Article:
( By Dr. H.K.Bakhru )

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7-Juvenile Diabetes

Diabetes mellitus is a disease of carbohydrate metabolism caused by lack of insulin, characterised by an abnormaly elevated level of blood glucose and the excertion of the excess glucose in the urine. It results from an absolute or relative lack of insulin which leads to abnormalities in carbohydrate metabolism as well as in the metabolism of protein and fat.

Diabetes occurs in all age groups, from young infants to the elders, although it occurs rarely below the age of two years. There are, however, differences between the disease as it occurs in children and young adults, as against the middle aged and elderly. There is growing evidence that juvenile diabetes mellitus may be associated with environmental factors.


The onset of diabetes in children is acute or sub-acute. The history of illness varies from a few hours to a few weeks. The course of the disease may be so rapid that sometimes the child gets medical treatment for the first time only after coma has developed. Early common symptoms are thirst and a passage of a great deal of urine, which may cause bed-wetting. The child may lose energy and weight. He may complain of abdominal pain or vomiting. Once vomiting has started, dehydration and acidosis can develop quickly.

The child becomes thin and may have a respiratory or other infection. The skin and tongue may be dry and breath sweet smelling. Ketoacidosis occurs readily in childhood diabetes. In advanced stage, the pulse is weak and rapid and the blood pressure is low. The child-patient may become drowsy and may go in to a state of semiconciousness or unconsciousness.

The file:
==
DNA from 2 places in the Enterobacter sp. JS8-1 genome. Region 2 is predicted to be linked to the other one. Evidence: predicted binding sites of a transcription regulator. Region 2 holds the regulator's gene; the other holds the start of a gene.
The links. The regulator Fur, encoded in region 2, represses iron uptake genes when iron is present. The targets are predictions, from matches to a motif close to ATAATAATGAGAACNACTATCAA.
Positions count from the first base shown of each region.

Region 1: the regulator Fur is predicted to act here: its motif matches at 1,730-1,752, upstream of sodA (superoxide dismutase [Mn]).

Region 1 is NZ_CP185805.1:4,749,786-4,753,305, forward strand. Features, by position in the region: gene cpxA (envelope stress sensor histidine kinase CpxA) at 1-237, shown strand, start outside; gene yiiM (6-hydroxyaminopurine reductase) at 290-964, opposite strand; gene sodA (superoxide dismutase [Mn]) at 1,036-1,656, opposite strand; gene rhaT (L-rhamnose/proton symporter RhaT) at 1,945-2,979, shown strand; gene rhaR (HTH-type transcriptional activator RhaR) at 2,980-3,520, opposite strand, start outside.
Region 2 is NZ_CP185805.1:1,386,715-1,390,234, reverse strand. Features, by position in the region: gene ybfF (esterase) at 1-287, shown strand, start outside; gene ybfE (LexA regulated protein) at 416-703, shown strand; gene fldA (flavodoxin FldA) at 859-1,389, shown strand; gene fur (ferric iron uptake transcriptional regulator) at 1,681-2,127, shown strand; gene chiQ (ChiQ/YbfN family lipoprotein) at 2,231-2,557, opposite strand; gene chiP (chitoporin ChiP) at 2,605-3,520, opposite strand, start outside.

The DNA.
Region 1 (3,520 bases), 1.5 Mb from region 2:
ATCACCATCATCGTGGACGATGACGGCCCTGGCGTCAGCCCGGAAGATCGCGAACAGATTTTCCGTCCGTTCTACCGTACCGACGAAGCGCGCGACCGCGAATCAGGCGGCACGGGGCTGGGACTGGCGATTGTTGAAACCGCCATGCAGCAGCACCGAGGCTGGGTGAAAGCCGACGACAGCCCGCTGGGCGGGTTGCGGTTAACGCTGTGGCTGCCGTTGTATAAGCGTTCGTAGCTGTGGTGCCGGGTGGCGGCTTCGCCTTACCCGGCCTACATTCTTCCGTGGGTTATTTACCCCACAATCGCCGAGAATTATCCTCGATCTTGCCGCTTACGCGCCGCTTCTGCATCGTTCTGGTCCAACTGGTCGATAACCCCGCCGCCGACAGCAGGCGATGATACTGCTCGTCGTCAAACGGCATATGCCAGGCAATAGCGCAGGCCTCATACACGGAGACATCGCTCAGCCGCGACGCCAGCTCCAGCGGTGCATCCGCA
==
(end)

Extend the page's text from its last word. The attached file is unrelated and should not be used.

Heredity plays an important role in the development of diabetes in children, but it alone cannot cause the disease. According to the American Diabetes Association, recent research indicates that certain viruses may combine with an inherited susceptibility and may lead to diabetes. Of the 15 million Indians who have diabetes, many cases began in childhood or adolescence.

Many cases of diabetes in children under the age of 15 years appear suddenly. Unlike adults, this diabetes in children has little to do with weight. The diabetic child may contribute to his comfort, but this factor alone cannot stabilize the sugar level.


Any successsful method of diabetes treatment should aim at removal of the actual cause of the disease and building up of the whole health level of the patient. Diet plays a vital role in such a treatment. Fruits, nuts and vegetables, whole meal bread and dairy products form a food diet for the diabetic. These foods are best eaten in as dry a condition as possible to ensure thorough ensalivation during the first part of the process of digestion. Cooked starchy foods should be avoided.

The diabetic should not be afraid to eat fresh fruits and vegetables which contain sugar and starch. Fresh fruits contain sugar fructose, which does not need insulin for its metabolism and is well-tolerated by diabetics. Fats and oils should be taken sparingly, for they are apt to lower the tolerance for proteins and starches. Emphasis should be on raw foods as they stimulate and increase insulin production. For protein, homemade cottage cheese, various forms of soured milk and nuts are best. The patient should avoid overeating and take four or five small meals a day rather than three large ones.